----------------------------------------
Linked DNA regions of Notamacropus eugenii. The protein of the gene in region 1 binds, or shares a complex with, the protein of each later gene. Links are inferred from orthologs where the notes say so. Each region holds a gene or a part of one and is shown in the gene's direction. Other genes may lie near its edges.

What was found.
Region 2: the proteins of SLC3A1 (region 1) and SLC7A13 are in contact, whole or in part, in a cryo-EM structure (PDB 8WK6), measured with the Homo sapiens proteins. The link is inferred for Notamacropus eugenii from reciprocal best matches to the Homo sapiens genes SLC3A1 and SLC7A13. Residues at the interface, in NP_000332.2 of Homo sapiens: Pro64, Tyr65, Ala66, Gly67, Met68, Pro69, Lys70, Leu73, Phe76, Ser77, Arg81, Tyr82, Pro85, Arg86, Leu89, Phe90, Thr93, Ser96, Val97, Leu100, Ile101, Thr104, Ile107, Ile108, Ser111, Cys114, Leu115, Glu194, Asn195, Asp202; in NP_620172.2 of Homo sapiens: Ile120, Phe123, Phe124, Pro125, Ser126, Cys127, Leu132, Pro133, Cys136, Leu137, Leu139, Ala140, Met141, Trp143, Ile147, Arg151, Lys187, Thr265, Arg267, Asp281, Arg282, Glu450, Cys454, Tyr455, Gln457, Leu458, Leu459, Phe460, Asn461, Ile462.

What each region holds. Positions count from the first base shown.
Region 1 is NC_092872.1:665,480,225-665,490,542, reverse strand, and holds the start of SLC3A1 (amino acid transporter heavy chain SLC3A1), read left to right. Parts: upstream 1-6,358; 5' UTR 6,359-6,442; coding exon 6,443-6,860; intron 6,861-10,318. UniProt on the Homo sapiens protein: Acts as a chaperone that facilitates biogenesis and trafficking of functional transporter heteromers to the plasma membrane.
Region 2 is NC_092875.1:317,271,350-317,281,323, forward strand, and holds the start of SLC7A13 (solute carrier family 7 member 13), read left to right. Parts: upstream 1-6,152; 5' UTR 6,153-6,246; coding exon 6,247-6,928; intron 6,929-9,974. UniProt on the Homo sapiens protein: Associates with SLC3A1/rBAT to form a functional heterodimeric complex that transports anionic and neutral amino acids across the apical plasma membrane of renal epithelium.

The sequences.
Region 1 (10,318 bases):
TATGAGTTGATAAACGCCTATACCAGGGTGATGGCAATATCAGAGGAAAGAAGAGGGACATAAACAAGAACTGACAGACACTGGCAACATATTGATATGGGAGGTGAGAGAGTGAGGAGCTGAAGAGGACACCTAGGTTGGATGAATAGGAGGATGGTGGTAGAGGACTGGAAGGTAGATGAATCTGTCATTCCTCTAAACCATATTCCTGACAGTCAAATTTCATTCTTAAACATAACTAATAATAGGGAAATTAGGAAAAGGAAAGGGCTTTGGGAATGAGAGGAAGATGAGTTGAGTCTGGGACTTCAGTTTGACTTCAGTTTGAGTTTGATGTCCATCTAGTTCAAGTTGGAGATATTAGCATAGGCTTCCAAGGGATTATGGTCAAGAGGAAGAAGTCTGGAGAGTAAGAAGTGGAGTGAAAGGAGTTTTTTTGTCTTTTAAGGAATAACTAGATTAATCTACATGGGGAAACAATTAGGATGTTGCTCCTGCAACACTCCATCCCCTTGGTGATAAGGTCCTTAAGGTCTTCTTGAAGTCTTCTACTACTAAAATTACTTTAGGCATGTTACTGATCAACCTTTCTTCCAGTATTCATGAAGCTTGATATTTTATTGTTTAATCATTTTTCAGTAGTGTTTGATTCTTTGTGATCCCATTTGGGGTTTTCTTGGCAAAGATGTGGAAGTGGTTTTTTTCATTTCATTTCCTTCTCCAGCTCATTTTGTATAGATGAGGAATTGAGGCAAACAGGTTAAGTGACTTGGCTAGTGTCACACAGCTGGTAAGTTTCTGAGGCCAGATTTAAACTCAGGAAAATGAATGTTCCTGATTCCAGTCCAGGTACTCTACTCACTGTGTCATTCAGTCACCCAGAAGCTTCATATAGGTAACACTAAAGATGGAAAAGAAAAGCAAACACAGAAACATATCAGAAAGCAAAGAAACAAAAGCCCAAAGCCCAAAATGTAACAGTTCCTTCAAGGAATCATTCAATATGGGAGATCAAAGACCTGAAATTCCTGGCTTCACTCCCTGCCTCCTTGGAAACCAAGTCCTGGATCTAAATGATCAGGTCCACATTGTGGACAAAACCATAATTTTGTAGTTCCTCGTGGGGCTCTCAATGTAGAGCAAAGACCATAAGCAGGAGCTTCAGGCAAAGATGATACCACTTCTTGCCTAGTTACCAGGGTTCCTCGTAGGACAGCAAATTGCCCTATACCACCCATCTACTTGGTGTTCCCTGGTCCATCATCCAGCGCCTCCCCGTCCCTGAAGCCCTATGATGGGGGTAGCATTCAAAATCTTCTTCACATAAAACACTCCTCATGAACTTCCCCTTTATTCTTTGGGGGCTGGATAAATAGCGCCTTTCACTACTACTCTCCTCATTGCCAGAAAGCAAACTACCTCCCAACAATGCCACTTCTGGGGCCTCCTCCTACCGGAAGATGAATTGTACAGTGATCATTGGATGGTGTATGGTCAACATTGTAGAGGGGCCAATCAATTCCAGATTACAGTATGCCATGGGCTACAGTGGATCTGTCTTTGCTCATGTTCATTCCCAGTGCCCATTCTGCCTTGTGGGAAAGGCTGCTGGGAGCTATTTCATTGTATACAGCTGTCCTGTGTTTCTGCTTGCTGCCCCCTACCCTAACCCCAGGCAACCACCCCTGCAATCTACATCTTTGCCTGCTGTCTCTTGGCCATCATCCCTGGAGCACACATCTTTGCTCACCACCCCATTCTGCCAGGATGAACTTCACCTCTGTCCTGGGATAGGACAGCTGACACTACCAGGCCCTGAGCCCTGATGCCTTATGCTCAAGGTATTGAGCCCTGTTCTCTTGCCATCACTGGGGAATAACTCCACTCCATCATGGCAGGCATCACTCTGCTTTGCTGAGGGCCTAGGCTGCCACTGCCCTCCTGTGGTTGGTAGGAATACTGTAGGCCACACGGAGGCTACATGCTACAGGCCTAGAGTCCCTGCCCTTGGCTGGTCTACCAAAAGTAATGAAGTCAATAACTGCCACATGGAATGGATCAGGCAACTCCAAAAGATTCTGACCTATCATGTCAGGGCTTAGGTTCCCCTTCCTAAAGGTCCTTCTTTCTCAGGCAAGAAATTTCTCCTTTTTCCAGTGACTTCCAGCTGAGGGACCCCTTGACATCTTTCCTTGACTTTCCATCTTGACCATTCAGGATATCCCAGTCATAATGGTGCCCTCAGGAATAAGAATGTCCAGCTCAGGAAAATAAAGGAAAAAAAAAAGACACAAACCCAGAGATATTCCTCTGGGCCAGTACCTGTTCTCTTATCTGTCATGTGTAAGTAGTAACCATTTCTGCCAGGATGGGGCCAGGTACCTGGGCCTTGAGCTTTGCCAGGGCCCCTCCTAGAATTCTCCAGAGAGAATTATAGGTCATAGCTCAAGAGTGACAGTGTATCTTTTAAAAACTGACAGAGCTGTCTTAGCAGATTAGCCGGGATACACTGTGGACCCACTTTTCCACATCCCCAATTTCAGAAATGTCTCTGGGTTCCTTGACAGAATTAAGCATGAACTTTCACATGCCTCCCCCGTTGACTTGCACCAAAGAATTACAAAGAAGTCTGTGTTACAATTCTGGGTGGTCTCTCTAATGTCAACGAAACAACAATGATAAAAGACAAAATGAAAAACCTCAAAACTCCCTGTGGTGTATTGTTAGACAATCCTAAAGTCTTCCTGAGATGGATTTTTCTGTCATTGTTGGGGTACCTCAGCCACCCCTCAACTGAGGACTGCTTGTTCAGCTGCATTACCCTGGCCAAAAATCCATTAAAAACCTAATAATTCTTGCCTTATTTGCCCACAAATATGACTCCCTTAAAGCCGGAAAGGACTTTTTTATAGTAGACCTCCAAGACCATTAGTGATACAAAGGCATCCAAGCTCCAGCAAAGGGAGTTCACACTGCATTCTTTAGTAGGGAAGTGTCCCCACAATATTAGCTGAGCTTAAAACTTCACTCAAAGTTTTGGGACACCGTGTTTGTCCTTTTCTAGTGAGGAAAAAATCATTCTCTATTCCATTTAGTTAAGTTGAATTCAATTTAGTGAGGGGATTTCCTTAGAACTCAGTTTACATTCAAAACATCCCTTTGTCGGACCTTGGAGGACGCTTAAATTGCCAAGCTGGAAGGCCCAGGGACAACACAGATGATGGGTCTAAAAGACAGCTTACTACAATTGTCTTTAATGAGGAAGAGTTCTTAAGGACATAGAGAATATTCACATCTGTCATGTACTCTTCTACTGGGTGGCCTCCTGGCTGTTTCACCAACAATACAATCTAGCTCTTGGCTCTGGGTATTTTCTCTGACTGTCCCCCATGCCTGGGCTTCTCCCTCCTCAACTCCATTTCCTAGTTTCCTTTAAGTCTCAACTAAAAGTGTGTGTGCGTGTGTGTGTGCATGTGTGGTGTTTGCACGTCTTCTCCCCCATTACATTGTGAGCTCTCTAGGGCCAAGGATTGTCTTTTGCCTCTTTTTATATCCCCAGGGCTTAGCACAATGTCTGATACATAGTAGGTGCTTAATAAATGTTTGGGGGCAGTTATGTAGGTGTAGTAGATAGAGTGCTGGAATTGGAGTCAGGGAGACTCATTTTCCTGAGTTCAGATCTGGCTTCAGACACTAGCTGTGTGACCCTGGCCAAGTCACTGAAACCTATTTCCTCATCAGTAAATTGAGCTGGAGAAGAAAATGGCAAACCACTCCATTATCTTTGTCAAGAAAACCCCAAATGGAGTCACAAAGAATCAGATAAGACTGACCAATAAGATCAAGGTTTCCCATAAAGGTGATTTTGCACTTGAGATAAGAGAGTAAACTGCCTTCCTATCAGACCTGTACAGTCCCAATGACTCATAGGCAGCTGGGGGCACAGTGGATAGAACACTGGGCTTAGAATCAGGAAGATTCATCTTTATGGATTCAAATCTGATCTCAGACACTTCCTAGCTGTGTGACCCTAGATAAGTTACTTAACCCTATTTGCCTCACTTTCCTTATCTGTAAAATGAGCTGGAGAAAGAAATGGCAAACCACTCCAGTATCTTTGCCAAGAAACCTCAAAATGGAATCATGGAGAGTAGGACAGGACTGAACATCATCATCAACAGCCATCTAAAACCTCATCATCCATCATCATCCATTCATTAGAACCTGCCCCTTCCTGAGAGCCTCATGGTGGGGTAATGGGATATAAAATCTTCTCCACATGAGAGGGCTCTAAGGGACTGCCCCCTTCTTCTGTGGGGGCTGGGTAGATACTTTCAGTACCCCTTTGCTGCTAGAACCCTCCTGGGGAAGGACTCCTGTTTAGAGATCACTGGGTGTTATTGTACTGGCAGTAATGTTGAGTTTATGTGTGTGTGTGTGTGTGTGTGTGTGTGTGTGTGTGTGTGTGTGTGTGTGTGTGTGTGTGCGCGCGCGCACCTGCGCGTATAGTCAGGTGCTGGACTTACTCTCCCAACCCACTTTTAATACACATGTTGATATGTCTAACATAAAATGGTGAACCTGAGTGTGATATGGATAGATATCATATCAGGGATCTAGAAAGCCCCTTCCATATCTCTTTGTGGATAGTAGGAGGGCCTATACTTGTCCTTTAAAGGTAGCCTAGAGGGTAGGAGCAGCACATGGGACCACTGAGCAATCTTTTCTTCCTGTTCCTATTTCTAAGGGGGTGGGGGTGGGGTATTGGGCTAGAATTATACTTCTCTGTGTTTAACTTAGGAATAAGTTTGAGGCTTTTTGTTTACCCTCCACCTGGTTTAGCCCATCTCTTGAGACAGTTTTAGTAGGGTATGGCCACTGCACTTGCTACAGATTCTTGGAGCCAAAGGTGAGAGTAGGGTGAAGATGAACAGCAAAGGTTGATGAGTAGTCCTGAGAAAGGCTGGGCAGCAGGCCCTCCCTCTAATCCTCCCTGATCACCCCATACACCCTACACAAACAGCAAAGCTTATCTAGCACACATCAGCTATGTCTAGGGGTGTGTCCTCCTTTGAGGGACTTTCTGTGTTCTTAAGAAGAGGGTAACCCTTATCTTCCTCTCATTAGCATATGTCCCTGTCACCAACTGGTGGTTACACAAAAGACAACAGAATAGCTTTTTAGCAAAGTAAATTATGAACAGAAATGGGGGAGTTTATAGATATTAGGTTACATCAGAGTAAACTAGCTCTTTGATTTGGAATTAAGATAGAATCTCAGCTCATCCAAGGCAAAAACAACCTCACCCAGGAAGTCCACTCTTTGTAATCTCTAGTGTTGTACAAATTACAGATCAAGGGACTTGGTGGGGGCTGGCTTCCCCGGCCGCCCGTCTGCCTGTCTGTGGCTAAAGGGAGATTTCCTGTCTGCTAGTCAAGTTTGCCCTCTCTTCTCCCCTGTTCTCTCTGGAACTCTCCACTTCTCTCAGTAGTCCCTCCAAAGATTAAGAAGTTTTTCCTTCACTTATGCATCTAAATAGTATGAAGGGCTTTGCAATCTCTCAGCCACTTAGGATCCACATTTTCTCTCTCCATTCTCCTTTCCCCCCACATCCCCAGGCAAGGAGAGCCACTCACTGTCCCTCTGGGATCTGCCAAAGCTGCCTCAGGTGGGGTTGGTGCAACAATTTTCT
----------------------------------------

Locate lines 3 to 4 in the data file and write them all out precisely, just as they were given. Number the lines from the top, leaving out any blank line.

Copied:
Region 2: the proteins of SLC3A1 (region 1) and SLC7A13 are in contact, whole or in part, in a cryo-EM structure (PDB 8WK6), measured with the Homo sapiens proteins. The link is inferred for Notamacropus eugenii from reciprocal best matches to the Homo sapiens genes SLC3A1 and SLC7A13. Residues at the interface, in NP_000332.2 of Homo sapiens: Pro64, Tyr65, Ala66, Gly67, Met68, Pro69, Lys70, Leu73, Phe76, Ser77, Arg81, Tyr82, Pro85, Arg86, Leu89, Phe90, Thr93, Ser96, Val97, Leu100, Ile101, Thr104, Ile107, Ile108, Ser111, Cys114, Leu115, Glu194, Asn195, Asp202; in NP_620172.2 of Homo sapiens: Ile120, Phe123, Phe124, Pro125, Ser126, Cys127, Leu132, Pro133, Cys136, Leu137, Leu139, Ala140, Met141, Trp143, Ile147, Arg151, Lys187, Thr265, Arg267, Asp281, Arg282, Glu450, Cys454, Tyr455, Gln457, Leu458, Leu459, Phe460, Asn461, Ile462.

What each region holds. Positions count from the first base shown.